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Adults and autism

Getting behind the wheel of a car is a rite of passage for many teenagers, but for high-functioning individuals with autism spectrum disorders (ASDs) this task may prove particularly difficult. Along with the impulsivity, inexperience, and other traits of adolescence and young adulthood that can make driving a challenge, an individual with ASD may find him- or herself struggling with potential obstacles posed by autism itself.

What happens when someone with autism leaves school and makes the transition to adult services, college, work or new housing? What does research say about the issues that affect adults with autism spectrum disorder (ASD) and their families.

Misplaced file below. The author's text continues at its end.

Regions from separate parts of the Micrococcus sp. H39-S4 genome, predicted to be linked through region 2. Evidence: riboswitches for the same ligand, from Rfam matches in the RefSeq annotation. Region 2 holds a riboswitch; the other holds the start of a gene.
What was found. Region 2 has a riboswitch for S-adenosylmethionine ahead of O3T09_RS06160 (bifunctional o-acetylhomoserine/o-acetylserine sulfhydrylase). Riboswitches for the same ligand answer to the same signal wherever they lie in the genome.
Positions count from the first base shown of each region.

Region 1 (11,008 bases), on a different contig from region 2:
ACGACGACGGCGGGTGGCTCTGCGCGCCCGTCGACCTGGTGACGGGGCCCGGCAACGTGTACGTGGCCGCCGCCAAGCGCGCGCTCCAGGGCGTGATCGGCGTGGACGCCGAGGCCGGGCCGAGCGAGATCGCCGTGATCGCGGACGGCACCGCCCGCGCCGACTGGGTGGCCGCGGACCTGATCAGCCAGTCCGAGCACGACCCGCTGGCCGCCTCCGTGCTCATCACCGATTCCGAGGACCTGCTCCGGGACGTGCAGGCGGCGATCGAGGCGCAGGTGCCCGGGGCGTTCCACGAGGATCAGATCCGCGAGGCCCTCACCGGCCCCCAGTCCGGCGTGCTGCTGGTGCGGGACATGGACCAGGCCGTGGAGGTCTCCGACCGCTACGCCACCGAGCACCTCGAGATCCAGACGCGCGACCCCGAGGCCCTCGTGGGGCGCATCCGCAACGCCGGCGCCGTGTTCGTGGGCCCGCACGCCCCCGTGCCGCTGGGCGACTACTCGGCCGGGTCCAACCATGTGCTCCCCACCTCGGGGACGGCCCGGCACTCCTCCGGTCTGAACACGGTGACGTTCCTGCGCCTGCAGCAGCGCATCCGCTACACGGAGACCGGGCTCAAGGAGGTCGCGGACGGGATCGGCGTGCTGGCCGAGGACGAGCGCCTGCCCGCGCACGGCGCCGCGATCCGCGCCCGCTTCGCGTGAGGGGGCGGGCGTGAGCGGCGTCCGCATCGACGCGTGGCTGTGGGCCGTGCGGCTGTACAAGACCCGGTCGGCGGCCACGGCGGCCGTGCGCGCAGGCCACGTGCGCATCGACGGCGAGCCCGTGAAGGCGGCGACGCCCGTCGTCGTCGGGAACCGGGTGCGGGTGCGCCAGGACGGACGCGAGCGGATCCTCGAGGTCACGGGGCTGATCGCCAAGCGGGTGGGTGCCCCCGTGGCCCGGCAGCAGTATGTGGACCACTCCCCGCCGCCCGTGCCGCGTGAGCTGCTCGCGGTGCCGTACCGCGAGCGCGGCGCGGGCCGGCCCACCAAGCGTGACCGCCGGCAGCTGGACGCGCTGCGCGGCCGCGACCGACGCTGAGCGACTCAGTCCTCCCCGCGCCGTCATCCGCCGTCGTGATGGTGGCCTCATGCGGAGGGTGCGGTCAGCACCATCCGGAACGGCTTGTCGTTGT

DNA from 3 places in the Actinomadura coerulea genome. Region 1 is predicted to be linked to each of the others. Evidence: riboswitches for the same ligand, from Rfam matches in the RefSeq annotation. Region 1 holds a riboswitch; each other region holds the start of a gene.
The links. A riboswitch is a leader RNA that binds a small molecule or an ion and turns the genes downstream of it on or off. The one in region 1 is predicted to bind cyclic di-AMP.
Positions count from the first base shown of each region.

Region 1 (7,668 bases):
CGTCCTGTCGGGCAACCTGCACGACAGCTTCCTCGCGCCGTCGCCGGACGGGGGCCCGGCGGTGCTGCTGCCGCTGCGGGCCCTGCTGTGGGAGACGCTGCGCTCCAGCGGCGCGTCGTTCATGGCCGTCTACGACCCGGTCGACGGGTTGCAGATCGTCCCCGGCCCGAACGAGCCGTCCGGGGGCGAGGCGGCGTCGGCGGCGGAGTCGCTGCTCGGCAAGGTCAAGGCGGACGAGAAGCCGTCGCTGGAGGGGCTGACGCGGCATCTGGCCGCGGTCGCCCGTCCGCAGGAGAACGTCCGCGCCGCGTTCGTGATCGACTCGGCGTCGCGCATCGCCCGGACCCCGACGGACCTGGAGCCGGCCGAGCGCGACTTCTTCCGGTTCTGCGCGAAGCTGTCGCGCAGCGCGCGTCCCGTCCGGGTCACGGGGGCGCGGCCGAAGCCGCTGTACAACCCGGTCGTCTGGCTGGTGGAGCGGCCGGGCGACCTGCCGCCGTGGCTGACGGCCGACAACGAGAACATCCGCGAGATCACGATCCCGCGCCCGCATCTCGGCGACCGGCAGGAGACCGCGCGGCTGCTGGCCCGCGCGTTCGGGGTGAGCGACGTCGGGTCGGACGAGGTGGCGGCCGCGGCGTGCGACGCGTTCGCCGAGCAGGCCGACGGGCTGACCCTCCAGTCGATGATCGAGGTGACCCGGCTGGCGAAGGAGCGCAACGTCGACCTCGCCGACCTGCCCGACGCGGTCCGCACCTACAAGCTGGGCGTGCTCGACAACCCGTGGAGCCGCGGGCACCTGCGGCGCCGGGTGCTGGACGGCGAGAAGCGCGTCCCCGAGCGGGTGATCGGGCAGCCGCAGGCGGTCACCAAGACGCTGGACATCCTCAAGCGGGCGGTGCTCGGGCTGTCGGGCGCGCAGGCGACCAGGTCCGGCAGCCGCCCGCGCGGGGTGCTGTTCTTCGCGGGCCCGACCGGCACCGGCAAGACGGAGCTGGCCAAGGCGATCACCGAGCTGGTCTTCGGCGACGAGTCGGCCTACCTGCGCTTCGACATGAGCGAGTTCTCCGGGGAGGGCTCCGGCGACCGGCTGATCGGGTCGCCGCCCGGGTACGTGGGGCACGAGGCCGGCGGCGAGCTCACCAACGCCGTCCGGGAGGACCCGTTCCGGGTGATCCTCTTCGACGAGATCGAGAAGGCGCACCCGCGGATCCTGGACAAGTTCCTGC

While a young adult with classic autism may appear content with a solitary “monastic” lifestyle, this is often not the case with young adults who have Asperger’s syndrome or high-functioning autism. Clinical experience has identified that the majority of such adolescents and young adults would like a romantic relationship. However, there is remarkably little research examining this aspect of autism spectrum disorders (ASDs) or strategies to facilitate successful relationships.

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